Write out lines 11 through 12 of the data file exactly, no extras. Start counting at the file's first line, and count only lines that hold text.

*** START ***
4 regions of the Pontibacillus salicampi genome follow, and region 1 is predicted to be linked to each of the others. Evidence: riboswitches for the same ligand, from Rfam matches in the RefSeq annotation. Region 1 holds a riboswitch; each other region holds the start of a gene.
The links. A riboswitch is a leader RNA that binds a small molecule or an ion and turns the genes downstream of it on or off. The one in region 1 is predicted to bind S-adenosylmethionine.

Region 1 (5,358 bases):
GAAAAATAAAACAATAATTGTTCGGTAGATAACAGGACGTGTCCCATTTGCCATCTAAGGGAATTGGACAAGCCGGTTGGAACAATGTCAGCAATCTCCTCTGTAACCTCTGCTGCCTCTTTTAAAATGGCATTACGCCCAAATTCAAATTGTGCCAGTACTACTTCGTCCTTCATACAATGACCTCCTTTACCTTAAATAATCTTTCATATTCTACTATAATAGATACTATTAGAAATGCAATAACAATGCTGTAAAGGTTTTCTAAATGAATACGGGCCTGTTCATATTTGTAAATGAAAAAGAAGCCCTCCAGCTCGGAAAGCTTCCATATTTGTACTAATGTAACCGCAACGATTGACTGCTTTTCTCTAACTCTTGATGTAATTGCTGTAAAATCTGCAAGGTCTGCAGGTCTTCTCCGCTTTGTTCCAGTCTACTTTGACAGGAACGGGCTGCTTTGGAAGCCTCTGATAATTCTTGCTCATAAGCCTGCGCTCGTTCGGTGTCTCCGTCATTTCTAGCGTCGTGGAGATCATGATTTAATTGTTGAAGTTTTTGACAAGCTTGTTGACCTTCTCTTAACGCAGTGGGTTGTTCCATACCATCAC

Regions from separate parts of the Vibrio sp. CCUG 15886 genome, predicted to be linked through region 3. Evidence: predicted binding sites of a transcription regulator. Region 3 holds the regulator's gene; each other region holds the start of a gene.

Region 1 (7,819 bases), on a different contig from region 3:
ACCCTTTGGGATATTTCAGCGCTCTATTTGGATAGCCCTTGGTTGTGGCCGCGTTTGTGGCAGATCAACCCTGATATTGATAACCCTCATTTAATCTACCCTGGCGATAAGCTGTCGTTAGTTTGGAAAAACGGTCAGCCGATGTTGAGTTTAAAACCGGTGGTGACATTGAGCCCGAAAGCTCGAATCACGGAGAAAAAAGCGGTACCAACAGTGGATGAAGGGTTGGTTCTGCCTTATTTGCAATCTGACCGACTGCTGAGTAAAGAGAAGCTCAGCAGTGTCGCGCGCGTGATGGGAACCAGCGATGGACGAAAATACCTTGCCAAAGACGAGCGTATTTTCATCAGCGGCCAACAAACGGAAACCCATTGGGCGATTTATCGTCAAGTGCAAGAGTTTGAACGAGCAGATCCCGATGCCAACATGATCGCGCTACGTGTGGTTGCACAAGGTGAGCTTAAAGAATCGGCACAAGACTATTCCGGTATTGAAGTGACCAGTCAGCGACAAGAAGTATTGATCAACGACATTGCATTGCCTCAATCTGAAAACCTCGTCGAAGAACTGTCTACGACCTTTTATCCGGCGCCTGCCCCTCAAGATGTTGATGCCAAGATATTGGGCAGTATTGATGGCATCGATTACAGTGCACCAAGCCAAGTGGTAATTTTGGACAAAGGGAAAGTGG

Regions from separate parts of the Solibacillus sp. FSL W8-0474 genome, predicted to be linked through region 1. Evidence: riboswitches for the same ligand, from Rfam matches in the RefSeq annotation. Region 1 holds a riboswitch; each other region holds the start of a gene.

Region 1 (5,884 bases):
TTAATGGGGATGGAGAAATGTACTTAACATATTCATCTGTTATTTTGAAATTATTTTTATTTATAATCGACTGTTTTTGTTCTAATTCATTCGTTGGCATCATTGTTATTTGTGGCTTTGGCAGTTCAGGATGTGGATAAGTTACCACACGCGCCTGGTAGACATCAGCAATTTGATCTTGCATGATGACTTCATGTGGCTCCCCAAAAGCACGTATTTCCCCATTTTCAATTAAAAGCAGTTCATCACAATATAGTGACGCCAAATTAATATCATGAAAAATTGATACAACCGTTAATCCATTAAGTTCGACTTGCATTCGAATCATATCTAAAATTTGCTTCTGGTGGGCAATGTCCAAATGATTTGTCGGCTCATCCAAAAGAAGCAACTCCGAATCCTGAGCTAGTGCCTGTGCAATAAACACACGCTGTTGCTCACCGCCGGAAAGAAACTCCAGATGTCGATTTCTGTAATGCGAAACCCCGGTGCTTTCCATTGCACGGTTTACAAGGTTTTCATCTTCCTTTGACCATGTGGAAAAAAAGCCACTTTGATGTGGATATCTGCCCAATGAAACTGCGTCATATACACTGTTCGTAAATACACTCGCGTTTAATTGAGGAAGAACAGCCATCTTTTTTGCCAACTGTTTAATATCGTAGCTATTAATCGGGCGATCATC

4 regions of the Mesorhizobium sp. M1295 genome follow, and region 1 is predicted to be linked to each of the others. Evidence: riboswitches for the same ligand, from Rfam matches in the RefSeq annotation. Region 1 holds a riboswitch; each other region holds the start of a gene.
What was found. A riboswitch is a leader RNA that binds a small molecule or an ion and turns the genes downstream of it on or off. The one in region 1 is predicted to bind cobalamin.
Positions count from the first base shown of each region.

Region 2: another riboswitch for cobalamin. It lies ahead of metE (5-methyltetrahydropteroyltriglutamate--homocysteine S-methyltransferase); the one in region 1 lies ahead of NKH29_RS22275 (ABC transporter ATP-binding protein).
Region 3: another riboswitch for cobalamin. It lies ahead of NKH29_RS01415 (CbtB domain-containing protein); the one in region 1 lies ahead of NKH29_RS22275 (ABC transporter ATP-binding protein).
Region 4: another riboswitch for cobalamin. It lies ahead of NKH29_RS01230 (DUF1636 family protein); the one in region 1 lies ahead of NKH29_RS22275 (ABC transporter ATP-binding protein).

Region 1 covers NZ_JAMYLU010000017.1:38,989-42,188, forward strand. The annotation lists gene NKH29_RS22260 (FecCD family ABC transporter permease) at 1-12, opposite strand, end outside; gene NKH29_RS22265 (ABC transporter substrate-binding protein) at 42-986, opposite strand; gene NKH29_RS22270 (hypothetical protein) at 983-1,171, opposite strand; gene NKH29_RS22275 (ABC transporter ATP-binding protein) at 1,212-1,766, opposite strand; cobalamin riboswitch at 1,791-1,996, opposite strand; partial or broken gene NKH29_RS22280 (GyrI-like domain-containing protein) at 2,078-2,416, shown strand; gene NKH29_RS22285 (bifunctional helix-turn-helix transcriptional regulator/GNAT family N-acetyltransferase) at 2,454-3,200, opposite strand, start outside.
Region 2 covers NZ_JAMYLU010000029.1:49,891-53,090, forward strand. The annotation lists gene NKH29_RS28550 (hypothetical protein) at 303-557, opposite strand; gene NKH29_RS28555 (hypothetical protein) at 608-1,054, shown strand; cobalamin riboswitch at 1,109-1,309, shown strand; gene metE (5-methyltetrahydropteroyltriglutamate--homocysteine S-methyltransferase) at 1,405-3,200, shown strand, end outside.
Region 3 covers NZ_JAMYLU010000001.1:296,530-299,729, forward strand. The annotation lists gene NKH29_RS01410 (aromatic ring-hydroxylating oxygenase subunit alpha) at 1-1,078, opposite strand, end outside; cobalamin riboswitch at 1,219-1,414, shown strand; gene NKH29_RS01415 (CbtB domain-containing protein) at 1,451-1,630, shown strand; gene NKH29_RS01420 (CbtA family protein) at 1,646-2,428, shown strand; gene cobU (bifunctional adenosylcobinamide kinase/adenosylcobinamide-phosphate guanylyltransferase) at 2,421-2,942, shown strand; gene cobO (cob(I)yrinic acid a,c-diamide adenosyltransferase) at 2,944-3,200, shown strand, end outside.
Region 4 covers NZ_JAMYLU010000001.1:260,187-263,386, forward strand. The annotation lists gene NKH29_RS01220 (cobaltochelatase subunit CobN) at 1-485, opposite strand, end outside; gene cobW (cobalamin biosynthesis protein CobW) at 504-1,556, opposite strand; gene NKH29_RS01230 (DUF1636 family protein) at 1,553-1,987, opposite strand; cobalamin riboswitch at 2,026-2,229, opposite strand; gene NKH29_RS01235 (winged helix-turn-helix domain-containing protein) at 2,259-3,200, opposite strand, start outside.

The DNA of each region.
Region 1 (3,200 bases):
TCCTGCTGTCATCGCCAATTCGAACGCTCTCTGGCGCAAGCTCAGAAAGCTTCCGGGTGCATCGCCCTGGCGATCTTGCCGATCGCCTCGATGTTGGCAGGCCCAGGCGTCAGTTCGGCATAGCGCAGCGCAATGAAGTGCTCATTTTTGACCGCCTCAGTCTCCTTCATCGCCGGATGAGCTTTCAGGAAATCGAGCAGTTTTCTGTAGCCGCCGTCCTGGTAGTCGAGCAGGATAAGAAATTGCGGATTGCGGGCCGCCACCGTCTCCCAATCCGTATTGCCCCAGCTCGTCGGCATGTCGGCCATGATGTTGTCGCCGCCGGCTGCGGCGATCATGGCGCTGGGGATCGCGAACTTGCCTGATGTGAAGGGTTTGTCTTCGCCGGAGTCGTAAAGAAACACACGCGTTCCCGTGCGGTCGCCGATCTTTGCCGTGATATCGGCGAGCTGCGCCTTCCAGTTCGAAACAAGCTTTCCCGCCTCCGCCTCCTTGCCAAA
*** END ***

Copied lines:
4 regions of the Mesorhizobium sp. M1295 genome follow, and region 1 is predicted to be linked to each of the others. Evidence: riboswitches for the same ligand, from Rfam matches in the RefSeq annotation. Region 1 holds a riboswitch; each other region holds the start of a gene.
What was found. A riboswitch is a leader RNA that binds a small molecule or an ion and turns the genes downstream of it on or off. The one in region 1 is predicted to bind cobalamin.